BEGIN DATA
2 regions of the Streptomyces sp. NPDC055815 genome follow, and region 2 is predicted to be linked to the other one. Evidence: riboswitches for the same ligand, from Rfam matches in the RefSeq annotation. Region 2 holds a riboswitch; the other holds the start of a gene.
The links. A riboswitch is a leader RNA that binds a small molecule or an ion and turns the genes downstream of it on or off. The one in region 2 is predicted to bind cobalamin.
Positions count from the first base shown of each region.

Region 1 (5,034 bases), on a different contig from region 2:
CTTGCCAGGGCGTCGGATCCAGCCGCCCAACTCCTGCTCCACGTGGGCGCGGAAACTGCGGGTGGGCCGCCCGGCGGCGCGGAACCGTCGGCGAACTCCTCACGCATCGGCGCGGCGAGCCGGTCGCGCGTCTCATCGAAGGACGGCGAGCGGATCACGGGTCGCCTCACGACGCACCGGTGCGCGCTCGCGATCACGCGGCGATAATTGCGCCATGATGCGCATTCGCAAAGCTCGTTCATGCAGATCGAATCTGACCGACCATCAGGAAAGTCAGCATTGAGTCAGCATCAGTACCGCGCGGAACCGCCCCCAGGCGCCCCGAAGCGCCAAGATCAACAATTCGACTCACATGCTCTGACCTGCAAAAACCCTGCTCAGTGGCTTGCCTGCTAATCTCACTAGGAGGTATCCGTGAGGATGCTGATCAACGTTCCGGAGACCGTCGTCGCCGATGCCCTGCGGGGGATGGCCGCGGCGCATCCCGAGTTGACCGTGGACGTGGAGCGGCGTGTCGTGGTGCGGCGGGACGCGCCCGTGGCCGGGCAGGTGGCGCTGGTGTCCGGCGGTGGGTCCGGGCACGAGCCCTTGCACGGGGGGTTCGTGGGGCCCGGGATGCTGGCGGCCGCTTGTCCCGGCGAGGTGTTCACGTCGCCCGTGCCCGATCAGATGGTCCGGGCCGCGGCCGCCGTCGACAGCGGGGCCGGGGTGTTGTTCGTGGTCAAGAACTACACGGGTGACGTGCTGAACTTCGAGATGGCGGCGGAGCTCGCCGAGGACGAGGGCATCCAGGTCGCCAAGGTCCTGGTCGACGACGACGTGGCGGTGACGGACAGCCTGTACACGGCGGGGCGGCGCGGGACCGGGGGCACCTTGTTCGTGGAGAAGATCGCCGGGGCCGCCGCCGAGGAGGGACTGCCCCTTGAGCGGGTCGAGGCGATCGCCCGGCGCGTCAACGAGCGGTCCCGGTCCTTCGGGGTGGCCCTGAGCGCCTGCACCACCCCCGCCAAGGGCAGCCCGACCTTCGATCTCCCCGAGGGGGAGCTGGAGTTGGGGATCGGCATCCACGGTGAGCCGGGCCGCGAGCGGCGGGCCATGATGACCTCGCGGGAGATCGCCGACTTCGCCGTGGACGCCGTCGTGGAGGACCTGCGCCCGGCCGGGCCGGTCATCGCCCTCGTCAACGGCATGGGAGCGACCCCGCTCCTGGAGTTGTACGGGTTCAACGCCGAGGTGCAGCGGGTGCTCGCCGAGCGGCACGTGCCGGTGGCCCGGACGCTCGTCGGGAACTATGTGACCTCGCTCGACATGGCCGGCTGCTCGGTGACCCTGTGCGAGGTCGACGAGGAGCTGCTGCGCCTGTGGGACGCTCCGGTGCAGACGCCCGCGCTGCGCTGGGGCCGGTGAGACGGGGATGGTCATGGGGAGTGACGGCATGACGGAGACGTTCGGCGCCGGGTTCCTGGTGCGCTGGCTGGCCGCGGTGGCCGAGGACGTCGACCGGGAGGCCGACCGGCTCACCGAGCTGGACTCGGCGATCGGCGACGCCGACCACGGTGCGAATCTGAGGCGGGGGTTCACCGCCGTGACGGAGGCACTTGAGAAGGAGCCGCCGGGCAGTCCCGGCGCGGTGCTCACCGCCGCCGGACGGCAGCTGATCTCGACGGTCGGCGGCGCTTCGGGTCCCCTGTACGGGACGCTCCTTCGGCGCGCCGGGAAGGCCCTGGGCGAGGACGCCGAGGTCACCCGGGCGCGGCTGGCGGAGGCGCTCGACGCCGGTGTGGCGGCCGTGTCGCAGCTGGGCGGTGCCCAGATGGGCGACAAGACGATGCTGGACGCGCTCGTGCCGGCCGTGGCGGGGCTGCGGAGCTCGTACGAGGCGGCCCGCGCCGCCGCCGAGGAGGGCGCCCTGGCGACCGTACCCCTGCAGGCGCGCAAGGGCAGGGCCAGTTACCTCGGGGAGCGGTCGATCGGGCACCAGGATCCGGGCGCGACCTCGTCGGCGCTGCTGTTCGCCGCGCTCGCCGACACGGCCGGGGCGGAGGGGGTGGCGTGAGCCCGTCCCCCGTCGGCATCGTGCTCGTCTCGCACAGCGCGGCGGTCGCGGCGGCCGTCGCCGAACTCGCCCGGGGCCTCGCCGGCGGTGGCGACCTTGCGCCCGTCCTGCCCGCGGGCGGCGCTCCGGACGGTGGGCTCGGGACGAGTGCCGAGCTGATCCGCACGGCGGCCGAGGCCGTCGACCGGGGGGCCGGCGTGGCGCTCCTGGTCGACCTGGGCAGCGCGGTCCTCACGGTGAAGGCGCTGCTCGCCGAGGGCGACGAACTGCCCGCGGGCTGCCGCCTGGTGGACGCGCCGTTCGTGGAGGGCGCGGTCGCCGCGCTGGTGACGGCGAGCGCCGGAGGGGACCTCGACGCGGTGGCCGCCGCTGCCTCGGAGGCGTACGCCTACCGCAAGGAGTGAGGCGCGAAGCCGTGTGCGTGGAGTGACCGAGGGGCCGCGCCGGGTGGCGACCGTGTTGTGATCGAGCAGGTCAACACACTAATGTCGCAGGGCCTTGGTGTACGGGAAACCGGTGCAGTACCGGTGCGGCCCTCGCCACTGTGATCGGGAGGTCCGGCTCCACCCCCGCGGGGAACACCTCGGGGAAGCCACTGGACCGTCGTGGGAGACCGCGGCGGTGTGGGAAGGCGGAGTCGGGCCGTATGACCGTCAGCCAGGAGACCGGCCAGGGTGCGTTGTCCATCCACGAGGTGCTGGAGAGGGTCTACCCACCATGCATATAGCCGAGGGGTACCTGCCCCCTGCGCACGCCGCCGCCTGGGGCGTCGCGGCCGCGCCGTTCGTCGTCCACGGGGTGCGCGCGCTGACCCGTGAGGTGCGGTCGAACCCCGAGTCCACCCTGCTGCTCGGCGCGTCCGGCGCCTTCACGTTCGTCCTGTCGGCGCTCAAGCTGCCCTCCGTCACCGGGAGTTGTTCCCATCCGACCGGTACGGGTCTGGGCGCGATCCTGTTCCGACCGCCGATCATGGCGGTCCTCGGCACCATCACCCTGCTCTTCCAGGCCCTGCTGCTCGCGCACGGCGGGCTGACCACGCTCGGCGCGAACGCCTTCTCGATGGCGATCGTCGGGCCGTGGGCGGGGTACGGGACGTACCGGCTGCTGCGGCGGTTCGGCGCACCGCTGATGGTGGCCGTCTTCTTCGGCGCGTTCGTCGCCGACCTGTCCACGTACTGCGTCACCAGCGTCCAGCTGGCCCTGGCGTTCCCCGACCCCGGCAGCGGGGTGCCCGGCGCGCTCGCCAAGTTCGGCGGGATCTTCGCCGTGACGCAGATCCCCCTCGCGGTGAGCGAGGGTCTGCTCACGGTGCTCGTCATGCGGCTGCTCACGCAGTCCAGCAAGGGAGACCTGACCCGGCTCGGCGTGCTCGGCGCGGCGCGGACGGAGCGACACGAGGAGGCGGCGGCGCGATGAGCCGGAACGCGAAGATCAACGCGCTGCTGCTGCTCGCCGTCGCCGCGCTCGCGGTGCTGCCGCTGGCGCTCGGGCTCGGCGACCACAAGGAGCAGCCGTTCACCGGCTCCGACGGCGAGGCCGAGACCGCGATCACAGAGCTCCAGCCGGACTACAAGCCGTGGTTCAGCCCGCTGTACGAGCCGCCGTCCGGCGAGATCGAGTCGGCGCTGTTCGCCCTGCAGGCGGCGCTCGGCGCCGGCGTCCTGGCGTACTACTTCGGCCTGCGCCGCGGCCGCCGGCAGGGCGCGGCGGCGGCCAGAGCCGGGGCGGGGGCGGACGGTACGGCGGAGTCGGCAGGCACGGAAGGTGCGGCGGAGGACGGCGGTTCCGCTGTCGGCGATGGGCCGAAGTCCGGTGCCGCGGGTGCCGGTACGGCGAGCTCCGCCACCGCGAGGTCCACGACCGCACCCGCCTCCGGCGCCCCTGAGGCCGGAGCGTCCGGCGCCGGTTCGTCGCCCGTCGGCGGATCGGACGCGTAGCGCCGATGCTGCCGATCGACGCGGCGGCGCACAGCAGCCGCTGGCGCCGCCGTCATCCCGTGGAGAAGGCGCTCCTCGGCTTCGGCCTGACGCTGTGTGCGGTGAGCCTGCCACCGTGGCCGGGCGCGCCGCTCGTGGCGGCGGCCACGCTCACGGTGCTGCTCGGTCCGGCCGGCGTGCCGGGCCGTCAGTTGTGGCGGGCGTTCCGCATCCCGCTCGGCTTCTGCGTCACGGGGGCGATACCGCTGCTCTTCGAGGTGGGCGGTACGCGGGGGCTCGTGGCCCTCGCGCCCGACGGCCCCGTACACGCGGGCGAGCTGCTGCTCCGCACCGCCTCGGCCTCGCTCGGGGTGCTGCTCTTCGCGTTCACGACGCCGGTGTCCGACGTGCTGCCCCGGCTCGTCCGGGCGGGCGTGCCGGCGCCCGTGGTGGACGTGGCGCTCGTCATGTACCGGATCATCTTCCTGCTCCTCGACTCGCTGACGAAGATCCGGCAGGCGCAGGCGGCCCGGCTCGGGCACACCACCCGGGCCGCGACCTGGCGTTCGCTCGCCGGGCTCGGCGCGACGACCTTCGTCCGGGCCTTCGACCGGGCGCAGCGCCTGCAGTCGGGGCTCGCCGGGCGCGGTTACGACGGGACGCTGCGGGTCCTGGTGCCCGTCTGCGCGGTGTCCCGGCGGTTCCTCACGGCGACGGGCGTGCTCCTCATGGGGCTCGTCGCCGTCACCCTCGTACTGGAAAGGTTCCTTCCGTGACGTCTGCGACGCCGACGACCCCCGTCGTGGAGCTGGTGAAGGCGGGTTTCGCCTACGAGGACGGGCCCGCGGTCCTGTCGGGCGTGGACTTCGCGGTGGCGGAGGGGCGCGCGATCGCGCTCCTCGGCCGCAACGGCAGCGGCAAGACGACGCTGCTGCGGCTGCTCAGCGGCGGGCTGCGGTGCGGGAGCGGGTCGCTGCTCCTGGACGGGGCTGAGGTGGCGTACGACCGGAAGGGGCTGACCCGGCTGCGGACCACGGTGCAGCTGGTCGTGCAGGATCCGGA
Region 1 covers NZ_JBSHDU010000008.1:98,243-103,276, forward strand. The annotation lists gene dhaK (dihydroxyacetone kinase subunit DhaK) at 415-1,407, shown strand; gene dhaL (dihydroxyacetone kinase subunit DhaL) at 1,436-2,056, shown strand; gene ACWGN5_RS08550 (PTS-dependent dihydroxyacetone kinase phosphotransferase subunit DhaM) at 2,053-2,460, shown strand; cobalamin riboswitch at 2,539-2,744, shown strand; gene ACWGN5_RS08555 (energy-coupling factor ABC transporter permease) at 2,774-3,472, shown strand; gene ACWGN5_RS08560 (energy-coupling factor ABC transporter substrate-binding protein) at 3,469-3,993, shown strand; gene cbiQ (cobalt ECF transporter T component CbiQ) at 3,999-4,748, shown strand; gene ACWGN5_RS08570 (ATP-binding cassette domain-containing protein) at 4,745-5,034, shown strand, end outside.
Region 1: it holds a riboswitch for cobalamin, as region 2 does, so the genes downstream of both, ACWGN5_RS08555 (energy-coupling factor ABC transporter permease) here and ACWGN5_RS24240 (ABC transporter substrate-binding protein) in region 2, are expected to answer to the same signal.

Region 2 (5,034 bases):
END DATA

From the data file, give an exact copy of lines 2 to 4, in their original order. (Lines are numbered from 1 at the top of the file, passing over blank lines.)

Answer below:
The links. A riboswitch is a leader RNA that binds a small molecule or an ion and turns the genes downstream of it on or off. The one in region 2 is predicted to bind cobalamin.
Positions count from the first base shown of each region.

Region 1 (5,034 bases), on a different contig from region 2: